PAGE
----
Clinical Features

Documentation of the medical history of diabetic patients in the emergency department should be complaint directed but generally should also include questions on access to and frequency of home blood glucose monitoring, frequency and causes, if known, of recent hyperglycemia or hypoglycemia, recent glycosylated hemoglobin (HgbA1c) values, presence of and therapy for microvascular and macrovascular complications of diabetes, recent adjustments by the patient or the patient's physician in their glycemic control regimen, any problems with adherence to therapy, and symptomatology suggestive of complications. Symptoms suggestive of potential complications or poor glucose control include visual changes, neurologic symptoms (especially numbness, dizziness, and weakness), chest pain, gastrointestinal symptoms, and genitourinary symptoms (especially overflow incontinence, changes in amount of urine, and sexual dysfunction). A thorough history of any recent or concurrent chronic medical...

Diabetes Mellitus and Metabolic Syndrome

Significantly, Zierler and Rabinowitz 37 showed, in 1964, that infusion of a very small amount of insulin through the brachial artery in human forearm leads to a significant decrease in plasma NEFA concentrations without any concomitant effect on glucose uptake. Consequently, the restraint of NEFA release from adipose tissue is the most sensitive action of insulin compared with other insulin effects. The lack of restraint of NEFA mobilization in hypoinsulinemic states during pathogenesis of NIDDM leads to a marked plasma NEFA increase, ectopic deposition of TAG and insulin resistance with regard to non-oxidative as well as oxi-dative glucose metabolism. The latter fact stresses the negative effect of excessive availability of NEFA in the short term on insulin-mediated glucose utilization in muscle, as shown by Randle and coworkers 38, 39 . It involves a reduction of muscle glycolysis by inhibiting phosphofructokinase in course of elevated cytosol-ic concentrations of citrate and...

Disorders That Occur When Awake

Paroxysmal Kinesogenic Dyskinesia (PKD). Children with paroxysmal kinesogenic dyskinesia have abrupt attacks of dystonia, chorea, ballismus, and combinations of different hyperkinesias (50, 51). These episodes are triggered by movement, most commonly whole-body activity such as initiation of standing or walking, and less frequently, by focal movement or a startle. Multiple episodes less lasting less than a minute can occur each day. The EEG is normal during the episode or shows movement artifacts. Paroxysmal kinesogenic dyskinesia most commonly presents between ages 6 and 15 years, although it has been reported in the first year of life. The disorder can be familial or sporadic. It is responsive to carbamazepine and phenytoin. Sporadic cases sometimes follow such insults as hypoxia, hypoglycemia or hyper-glycemia, hypocalcemia, cerebral vascular injury, multiple sclerosis, and thyrotoxicosis. Some have postulated it is a form of subcortical epilepsy (52).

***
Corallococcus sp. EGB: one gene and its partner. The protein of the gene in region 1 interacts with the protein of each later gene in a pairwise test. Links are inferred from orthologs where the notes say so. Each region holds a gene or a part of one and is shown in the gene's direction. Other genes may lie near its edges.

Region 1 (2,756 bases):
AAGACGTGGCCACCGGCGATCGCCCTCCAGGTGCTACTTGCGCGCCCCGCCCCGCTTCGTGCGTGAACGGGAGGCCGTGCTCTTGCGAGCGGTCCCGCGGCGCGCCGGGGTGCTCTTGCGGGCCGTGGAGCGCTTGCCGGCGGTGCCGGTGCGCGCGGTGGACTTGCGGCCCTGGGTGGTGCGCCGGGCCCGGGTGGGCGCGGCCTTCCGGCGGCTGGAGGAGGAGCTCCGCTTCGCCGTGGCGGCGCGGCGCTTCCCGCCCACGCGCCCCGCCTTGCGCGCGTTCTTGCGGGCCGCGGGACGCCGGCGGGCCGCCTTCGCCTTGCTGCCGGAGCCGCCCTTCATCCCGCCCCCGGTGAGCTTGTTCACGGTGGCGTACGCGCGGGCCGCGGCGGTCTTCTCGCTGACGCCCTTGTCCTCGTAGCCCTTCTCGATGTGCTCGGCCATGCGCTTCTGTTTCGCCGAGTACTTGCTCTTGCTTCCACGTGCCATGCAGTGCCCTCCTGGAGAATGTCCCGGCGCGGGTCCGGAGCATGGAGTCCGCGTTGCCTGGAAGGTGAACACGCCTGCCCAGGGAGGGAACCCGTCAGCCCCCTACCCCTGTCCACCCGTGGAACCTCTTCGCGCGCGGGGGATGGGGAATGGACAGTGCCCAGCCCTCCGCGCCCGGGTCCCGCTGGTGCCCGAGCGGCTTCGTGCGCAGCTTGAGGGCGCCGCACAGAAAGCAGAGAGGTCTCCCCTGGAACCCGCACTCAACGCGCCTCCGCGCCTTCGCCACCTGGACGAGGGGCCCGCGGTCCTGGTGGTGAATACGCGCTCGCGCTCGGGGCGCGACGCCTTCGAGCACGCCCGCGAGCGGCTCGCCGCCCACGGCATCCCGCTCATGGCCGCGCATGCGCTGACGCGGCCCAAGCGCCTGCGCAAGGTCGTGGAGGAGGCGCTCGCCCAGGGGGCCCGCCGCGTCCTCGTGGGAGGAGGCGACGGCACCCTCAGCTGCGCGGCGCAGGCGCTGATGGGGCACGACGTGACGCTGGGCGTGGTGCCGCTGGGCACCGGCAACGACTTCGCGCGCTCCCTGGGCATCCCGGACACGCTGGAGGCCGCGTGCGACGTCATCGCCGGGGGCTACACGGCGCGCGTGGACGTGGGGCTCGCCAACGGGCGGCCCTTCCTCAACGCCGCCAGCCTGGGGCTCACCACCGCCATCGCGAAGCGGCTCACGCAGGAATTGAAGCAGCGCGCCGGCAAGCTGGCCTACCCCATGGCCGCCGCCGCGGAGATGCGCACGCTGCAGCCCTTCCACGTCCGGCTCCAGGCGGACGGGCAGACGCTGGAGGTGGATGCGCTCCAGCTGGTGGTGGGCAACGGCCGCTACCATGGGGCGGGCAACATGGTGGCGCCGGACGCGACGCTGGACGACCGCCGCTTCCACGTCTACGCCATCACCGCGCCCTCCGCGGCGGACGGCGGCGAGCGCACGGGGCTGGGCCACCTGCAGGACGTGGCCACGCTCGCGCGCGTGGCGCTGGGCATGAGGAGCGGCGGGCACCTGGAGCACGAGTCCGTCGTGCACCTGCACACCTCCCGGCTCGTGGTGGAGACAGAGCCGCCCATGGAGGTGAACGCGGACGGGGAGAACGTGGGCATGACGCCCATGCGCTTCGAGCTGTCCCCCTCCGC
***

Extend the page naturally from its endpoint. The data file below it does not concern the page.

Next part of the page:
General Information

Nicotinic acid is also a potent vasodilator, probably by a direct action on smooth muscle cells. It produces cutaneous vasodilatation, itching of the skin, facial flushing, a sensation of feeling hot, pounding in the head, gastric irritation, diarrhea, raised transaminases, hyperglycemia, and hyperuricemia. These unpleasant adverse effects limit its acceptability for many patients. Nicotinic acid as such is not used in the treatment of vascular disorders, but some of its derivatives are, albeit with poor evidence of clinical efficacy. Modified-release formulations of nicotinic acid do not appear to be better tolerated than regular formulations, flushing and itching being the most common adverse effects (SEDA-19, 206). There have also been several reports of hepatotoxicity with this form of the drug (SEDA-16, 438). Other adverse effects are hepatotoxicity (apparently a dose-related direct toxic effect), hyper-glycemia, and hyperuricemia. It has been questioned whether the...

Placebocontrolled studies

Two doses of oxcarbazepine have been compared in a double-blind, parallel-group, randomized trial in patients with uncontrolled partial-onset epilepsy who had previously taken carbamazepine monotherapy (10). After two open phases in 143 patients, 96 were randomized to oxcarbazepine 300 or 2400 mg day for 126 days. The time to meet an exit criterion was significantly in favor of oxcar-bazepine 2400 mg day. In all, 24 of the 47 non-randomized patients withdrew because of an adverse event, most commonly dizziness, ataxia, headache, nausea, vomiting, or fatigue. Three withdrew because of laboratory abnormalities, one each with leukopenia, hyponatre-mia, and hyperglycemia. Headache, dizziness, and nausea were the only adverse events that occurred in more than 10 in either group. Similar adverse events were reported in the randomized patients, but none withdrew.

Energy Substrates